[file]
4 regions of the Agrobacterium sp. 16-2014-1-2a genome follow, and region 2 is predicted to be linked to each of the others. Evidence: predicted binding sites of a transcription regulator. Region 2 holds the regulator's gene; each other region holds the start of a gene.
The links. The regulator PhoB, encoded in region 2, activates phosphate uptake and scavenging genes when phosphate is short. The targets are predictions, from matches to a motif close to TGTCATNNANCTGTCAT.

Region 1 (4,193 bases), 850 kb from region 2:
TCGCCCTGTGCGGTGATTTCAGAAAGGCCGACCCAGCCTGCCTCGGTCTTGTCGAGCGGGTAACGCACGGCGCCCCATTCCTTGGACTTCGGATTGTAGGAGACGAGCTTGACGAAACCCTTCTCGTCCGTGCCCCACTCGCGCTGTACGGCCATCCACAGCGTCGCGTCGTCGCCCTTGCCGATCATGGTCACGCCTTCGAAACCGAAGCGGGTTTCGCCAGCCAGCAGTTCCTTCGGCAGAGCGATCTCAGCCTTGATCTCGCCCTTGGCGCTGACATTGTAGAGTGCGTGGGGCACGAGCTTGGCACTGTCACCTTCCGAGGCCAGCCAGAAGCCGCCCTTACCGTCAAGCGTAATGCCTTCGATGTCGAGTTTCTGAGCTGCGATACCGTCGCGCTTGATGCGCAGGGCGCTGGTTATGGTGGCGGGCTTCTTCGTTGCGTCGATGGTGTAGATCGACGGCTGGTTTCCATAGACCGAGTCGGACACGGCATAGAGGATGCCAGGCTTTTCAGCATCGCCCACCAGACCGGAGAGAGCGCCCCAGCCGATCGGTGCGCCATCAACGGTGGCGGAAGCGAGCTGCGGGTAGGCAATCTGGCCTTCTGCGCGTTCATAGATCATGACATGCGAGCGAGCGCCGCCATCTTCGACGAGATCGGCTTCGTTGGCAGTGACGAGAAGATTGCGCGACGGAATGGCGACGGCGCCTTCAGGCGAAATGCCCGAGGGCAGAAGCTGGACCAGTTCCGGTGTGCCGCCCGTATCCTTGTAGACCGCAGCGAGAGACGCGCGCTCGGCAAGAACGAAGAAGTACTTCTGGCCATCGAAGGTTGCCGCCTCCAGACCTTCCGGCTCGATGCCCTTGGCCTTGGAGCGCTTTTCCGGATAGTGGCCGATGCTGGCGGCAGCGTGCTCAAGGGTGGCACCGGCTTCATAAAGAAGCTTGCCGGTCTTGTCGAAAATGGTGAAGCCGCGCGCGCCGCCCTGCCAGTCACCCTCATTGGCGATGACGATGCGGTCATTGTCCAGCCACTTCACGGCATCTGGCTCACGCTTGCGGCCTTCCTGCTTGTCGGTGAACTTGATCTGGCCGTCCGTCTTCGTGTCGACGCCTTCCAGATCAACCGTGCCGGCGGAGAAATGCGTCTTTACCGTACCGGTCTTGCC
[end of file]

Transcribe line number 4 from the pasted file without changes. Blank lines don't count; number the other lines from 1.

TCGCCCTGTGCGGTGATTTCAGAAAGGCCGACCCAGCCTGCCTCGGTCTTGTCGAGCGGGTAACGCACGGCGCCCCATTCCTTGGACTTCGGATTGTAGGAGACGAGCTTGACGAAACCCTTCTCGTCCGTGCCCCACTCGCGCTGTACGGCCATCCACAGCGTCGCGTCGTCGCCCTTGCCGATCATGGTCACGCCTTCGAAACCGAAGCGGGTTTCGCCAGCCAGCAGTTCCTTCGGCAGAGCGATCTCAGCCTTGATCTCGCCCTTGGCGCTGACATTGTAGAGTGCGTGGGGCACGAGCTTGGCACTGTCACCTTCCGAGGCCAGCCAGAAGCCGCCCTTACCGTCAAGCGTAATGCCTTCGATGTCGAGTTTCTGAGCTGCGATACCGTCGCGCTTGATGCGCAGGGCGCTGGTTATGGTGGCGGGCTTCTTCGTTGCGTCGATGGTGTAGATCGACGGCTGGTTTCCATAGACCGAGTCGGACACGGCATAGAGGATGCCAGGCTTTTCAGCATCGCCCACCAGACCGGAGAGAGCGCCCCAGCCGATCGGTGCGCCATCAACGGTGGCGGAAGCGAGCTGCGGGTAGGCAATCTGGCCTTCTGCGCGTTCATAGATCATGACATGCGAGCGAGCGCCGCCATCTTCGACGAGATCGGCTTCGTTGGCAGTGACGAGAAGATTGCGCGACGGAATGGCGACGGCGCCTTCAGGCGAAATGCCCGAGGGCAGAAGCTGGACCAGTTCCGGTGTGCCGCCCGTATCCTTGTAGACCGCAGCGAGAGACGCGCGCTCGGCAAGAACGAAGAAGTACTTCTGGCCATCGAAGGTTGCCGCCTCCAGACCTTCCGGCTCGATGCCCTTGGCCTTGGAGCGCTTTTCCGGATAGTGGCCGATGCTGGCGGCAGCGTGCTCAAGGGTGGCACCGGCTTCATAAAGAAGCTTGCCGGTCTTGTCGAAAATGGTGAAGCCGCGCGCGCCGCCCTGCCAGTCACCCTCATTGGCGATGACGATGCGGTCATTGTCCAGCCACTTCACGGCATCTGGCTCACGCTTGCGGCCTTCCTGCTTGTCGGTGAACTTGATCTGGCCGTCCGTCTTCGTGTCGACGCCTTCCAGATCAACCGTGCCGGCGGAGAAATGCGTCTTTACCGTACCGGTCTTGCC